When Gina Thorstenson searched online for flights in February to fly from Seattle to Istanbul in May, she booked a flight through Paris on Air France, a mileage partner with Alaska Airlines, so she could earn frequent-flier miles on Alaska.
She paid $1,200 each for round-trip tickets for herself and family members. Not exactly cheap, but a fare, she later found out, that was “N” class, a restricted economy fare ineligible for mileage credit.
Thorstenson hadn’t noticed the tiny “N” printed on her itinerary, or thought to check the fine print on Alaska AirIines’ website for the rules on earning miles when flying partner airlines.
Complicating matters was Delta Air Lines’ takeover of the Air France route to Paris in March. Delta, which has a more liberal mileage-partnership agreement with Alaska, operated the Seattle-Paris leg of the flight, but since Thorstenson bought her tickets from Air France, other rules applied.
- With Marshawn Lynch retired, what will Seahawks do with money they save?
- Police: Ohio newborn appears to have died from dog bite
- Panthers' Cam Newton and Seahawks' Russell Wilson handled Super Bowl losses very differently
- Sale of Weyerhaeuser’s Federal Way campus means more intensive development
- Seahawks' Russell Wilson writes a thank-you letter to Peyton Manning
Most Read Stories
“How is one supposed to figure out if a flight booked online allows mileage credit or not?’‘ she asks.
Great question, given that airline mileage programs are in constant flux. Frontier Airlines, for instance, recently halved frequent-flier miles for travelers who don’t book directly though the airline.
“I think it is becoming more common,” says George Hobica, president of the airfarewatchdog.com travel website. “It’s almost another hidden ‘fee’ since miles are valuable commodities.”
Hobica says “it’s safe to assume that if you find a crazy low fare, especially if it’s a code share (sold for less on Delta, for example, than on Alitalia, which is actually flying the flight), that you won’t get miles, or you will only get 50% of the usual miles.”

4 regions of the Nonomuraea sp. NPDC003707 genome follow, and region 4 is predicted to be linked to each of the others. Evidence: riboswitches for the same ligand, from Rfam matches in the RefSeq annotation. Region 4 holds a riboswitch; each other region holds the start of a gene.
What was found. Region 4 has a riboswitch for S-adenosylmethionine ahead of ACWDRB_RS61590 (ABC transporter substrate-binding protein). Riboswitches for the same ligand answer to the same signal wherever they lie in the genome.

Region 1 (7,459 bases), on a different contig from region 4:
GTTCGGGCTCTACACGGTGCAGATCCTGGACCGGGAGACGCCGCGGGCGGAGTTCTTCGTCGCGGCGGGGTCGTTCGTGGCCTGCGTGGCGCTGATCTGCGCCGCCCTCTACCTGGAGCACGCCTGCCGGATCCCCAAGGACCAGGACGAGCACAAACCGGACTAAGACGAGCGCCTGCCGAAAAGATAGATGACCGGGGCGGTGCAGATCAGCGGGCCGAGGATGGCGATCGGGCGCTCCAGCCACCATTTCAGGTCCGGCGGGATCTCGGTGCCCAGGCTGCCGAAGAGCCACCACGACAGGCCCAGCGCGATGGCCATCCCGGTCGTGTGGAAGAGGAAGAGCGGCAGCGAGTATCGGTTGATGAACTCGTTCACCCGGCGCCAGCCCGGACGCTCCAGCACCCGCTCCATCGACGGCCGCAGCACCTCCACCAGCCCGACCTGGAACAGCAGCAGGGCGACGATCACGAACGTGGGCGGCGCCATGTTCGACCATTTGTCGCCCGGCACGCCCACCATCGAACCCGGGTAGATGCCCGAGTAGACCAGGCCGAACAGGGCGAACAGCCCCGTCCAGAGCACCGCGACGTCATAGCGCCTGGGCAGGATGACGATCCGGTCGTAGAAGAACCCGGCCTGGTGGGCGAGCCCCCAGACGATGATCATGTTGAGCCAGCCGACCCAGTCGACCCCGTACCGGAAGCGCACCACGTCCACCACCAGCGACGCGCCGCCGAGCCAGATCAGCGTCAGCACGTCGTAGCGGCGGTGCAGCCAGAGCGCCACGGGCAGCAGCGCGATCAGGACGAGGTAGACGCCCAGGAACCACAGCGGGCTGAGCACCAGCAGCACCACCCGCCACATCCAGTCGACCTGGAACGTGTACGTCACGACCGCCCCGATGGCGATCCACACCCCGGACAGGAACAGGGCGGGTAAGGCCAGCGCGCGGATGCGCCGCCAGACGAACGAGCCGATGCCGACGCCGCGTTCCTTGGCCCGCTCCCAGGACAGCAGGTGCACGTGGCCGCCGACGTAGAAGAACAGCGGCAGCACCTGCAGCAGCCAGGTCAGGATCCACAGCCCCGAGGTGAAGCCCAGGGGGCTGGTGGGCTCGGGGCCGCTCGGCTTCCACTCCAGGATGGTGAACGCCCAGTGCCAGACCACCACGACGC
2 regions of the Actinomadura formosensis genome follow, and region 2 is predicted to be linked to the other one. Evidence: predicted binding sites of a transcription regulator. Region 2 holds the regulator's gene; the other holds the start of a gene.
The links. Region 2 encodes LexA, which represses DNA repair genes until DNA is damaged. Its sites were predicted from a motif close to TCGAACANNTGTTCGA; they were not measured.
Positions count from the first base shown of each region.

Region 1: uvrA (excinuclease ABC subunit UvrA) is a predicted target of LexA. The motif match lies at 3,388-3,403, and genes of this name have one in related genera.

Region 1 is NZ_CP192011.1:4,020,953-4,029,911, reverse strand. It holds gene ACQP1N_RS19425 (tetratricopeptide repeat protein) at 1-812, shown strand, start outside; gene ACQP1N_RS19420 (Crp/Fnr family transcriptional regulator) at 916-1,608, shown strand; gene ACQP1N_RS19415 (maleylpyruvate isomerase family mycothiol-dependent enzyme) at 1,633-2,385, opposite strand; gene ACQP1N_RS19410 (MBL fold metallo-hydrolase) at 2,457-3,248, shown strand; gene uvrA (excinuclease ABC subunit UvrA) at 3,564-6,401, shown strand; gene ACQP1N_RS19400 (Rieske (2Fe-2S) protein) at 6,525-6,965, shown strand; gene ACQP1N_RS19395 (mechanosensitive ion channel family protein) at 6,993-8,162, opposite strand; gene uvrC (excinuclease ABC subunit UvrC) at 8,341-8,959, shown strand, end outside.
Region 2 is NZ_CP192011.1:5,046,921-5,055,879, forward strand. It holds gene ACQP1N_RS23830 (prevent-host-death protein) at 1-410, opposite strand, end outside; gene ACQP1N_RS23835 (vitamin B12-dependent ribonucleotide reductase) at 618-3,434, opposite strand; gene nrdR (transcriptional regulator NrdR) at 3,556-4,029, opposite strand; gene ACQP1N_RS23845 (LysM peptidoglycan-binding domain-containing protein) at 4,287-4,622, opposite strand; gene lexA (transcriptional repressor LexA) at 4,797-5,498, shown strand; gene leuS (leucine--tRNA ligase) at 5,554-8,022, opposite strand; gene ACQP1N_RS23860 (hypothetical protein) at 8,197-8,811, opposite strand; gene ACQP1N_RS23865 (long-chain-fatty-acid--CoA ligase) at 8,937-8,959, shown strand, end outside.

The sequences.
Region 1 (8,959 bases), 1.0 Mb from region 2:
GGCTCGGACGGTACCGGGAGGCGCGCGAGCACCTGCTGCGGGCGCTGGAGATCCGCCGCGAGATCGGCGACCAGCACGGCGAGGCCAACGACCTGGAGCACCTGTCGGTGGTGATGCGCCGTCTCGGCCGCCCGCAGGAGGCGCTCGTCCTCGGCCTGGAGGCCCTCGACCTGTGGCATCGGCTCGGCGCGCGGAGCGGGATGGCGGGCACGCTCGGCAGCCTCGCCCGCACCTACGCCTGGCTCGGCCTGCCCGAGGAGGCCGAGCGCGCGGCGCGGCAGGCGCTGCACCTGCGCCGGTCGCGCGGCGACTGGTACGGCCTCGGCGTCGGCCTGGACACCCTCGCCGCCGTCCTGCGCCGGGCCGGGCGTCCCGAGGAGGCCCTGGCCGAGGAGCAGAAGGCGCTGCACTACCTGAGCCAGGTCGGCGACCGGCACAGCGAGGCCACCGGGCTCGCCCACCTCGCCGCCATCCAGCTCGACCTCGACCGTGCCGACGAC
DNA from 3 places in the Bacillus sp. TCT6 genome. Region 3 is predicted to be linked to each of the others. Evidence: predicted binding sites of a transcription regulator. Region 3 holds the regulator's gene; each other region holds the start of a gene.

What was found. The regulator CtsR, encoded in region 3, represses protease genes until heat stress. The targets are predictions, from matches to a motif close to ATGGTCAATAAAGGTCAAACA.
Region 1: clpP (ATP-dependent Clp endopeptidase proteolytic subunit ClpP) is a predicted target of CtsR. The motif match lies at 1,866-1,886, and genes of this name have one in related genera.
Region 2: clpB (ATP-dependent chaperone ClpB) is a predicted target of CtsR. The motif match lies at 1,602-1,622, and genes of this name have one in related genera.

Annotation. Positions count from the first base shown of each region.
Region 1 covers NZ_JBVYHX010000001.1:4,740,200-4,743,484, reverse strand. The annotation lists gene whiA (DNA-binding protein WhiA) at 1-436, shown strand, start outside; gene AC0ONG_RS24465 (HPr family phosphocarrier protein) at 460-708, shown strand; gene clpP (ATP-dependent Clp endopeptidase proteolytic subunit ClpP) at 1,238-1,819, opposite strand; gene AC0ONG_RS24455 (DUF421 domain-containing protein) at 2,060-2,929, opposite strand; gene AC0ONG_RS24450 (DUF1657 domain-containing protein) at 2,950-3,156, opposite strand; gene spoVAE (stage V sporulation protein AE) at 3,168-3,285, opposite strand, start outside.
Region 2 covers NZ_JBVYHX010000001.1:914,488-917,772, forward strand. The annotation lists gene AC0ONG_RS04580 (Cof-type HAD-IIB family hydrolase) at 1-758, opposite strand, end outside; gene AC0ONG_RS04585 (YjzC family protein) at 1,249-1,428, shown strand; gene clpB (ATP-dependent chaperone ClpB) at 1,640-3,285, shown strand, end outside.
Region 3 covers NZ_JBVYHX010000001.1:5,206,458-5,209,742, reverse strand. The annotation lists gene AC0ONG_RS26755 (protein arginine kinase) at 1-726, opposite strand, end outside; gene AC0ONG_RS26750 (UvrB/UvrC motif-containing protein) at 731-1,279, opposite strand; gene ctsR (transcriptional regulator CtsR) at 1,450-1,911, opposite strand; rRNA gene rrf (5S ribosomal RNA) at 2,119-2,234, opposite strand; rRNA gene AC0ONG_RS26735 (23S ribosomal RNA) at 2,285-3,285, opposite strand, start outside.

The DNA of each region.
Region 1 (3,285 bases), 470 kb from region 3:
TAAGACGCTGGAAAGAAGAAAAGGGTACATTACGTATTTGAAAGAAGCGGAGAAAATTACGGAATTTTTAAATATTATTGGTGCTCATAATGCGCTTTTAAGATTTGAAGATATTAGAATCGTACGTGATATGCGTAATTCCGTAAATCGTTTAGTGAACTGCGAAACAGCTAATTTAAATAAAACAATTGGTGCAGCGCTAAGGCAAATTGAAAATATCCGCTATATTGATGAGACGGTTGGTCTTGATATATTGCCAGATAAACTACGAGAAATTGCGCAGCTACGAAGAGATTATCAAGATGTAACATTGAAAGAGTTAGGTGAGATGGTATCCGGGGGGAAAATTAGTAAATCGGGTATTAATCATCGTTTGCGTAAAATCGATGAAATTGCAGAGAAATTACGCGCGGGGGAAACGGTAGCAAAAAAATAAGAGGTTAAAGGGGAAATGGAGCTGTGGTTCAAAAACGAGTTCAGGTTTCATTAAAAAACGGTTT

Travelers know the airlines have various classes of service such as first-class, business and economy, but few are aware of the lettered booking codes or “fare buckets” — as many as 15 or more depending on the airline — used to differentiate among fare types based not only on price, but also rules on upgrades, refunds and whether or not the flight is sold by discounter or consolidator.
How do you sort through this alphabet soup?
Let’s just say you won’t find the information next to the ads for fare sales and Hawaiian vacations.
Best advice is to “call the airline, and have them dig out the fare rules,” Hobica advises. Or you can start by finding “partners’‘ in a drop-down box on your airline’s website.
Under each partner airline’s logo will be a list of fare classes qualifying for bonus miles, elite qualifying miles, half mileage or no miles at all.
A check on Alaska’s website under “Earning miles while flying Air France,’‘ for instance, shows no mileage credit given for O, V, X, N, G or R classes of service. (Thorstenson did earn miles for the Paris/Istanbul leg of her itinerary which was “L” class).
The codes usually appear as the first letter on e-ticket confirmations. But that’s after you’ve bought the ticket. What’s trickier is finding the fare code that applies to the flight you’re planning to book.
“Not all airlines show fare codes,” Hobica warns.
Delta shows booking codes in initial fare searches. Alaska’s codes don’t show up until you put your itinerary into your cart, go to “fare rules” and click on “view all fare rules.” Expedia shows the codes when you click on “show flight details” in an initial search and also once you’ve selected your itinerary.
All of this leaves consumers with some homework to do.
“Certainly, it won’t deter me from traveling again next year,” says Thorstenson, “but I’ll certainly confirm what class I’m in prior to booking my flight.”
Carol Pucci is a Seattle freelance writer. Contact her at email@example.com. Web/blog: www.carolpucci.com